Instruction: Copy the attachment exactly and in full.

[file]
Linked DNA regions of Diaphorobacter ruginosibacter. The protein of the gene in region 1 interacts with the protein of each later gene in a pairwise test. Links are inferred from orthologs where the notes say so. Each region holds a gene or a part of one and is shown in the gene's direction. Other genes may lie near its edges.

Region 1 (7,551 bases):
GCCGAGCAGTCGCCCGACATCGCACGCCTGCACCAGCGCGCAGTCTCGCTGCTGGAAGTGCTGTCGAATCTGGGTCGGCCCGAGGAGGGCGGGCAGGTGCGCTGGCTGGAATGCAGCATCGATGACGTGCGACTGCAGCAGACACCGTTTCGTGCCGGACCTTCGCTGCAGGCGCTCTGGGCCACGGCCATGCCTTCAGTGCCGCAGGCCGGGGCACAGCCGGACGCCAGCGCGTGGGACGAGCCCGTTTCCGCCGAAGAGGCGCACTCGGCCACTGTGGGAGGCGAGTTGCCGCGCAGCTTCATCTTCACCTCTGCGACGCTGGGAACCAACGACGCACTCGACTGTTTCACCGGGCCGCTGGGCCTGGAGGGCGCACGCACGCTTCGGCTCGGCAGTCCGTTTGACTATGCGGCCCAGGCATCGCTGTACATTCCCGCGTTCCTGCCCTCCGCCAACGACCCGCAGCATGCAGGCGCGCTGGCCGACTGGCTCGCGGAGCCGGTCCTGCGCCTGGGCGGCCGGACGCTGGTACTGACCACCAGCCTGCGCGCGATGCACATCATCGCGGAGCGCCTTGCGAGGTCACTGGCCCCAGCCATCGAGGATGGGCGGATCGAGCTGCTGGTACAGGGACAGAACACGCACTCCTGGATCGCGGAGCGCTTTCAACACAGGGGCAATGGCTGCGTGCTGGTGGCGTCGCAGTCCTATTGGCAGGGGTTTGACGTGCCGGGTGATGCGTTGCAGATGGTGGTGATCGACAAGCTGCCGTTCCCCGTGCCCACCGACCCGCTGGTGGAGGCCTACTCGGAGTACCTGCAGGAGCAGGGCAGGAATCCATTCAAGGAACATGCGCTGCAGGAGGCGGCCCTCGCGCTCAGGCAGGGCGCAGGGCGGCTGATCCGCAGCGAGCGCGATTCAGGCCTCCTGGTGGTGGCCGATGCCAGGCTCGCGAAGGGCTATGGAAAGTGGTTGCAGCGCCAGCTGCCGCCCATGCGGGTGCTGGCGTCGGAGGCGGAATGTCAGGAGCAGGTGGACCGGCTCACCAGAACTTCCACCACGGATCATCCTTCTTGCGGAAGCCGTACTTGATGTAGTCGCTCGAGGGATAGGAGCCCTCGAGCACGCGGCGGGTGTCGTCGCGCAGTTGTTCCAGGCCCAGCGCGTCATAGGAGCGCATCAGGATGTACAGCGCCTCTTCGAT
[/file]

Linked DNA regions of Diaphorobacter ruginosibacter. The protein of the gene in region 1 interacts with the protein of each later gene in a pairwise test. Links are inferred from orthologs where the notes say so. Each region holds a gene or a part of one and is shown in the gene's direction. Other genes may lie near its edges.

Region 1 (7,551 bases):
GCCGAGCAGTCGCCCGACATCGCACGCCTGCACCAGCGCGCAGTCTCGCTGCTGGAAGTGCTGTCGAATCTGGGTCGGCCCGAGGAGGGCGGGCAGGTGCGCTGGCTGGAATGCAGCATCGATGACGTGCGACTGCAGCAGACACCGTTTCGTGCCGGACCTTCGCTGCAGGCGCTCTGGGCCACGGCCATGCCTTCAGTGCCGCAGGCCGGGGCACAGCCGGACGCCAGCGCGTGGGACGAGCCCGTTTCCGCCGAAGAGGCGCACTCGGCCACTGTGGGAGGCGAGTTGCCGCGCAGCTTCATCTTCACCTCTGCGACGCTGGGAACCAACGACGCACTCGACTGTTTCACCGGGCCGCTGGGCCTGGAGGGCGCACGCACGCTTCGGCTCGGCAGTCCGTTTGACTATGCGGCCCAGGCATCGCTGTACATTCCCGCGTTCCTGCCCTCCGCCAACGACCCGCAGCATGCAGGCGCGCTGGCCGACTGGCTCGCGGAGCCGGTCCTGCGCCTGGGCGGCCGGACGCTGGTACTGACCACCAGCCTGCGCGCGATGCACATCATCGCGGAGCGCCTTGCGAGGTCACTGGCCCCAGCCATCGAGGATGGGCGGATCGAGCTGCTGGTACAGGGACAGAACACGCACTCCTGGATCGCGGAGCGCTTTCAACACAGGGGCAATGGCTGCGTGCTGGTGGCGTCGCAGTCCTATTGGCAGGGGTTTGACGTGCCGGGTGATGCGTTGCAGATGGTGGTGATCGACAAGCTGCCGTTCCCCGTGCCCACCGACCCGCTGGTGGAGGCCTACTCGGAGTACCTGCAGGAGCAGGGCAGGAATCCATTCAAGGAACATGCGCTGCAGGAGGCGGCCCTCGCGCTCAGGCAGGGCGCAGGGCGGCTGATCCGCAGCGAGCGCGATTCAGGCCTCCTGGTGGTGGCCGATGCCAGGCTCGCGAAGGGCTATGGAAAGTGGTTGCAGCGCCAGCTGCCGCCCATGCGGGTGCTGGCGTCGGAGGCGGAATGTCAGGAGCAGGTGGACCGGCTCACCAGAACTTCCACCACGGATCATCCTTCTTGCGGAAGCCGTACTTGATGTAGTCGCTCGAGGGATAGGAGCCCTCGAGCACGCGGCGGGTGTCGTCGCGCAGTTGTTCCAGGCCCAGCGCGTCATAGGAGCGCATCAGGATGTACAGCGCCTCTTCGAT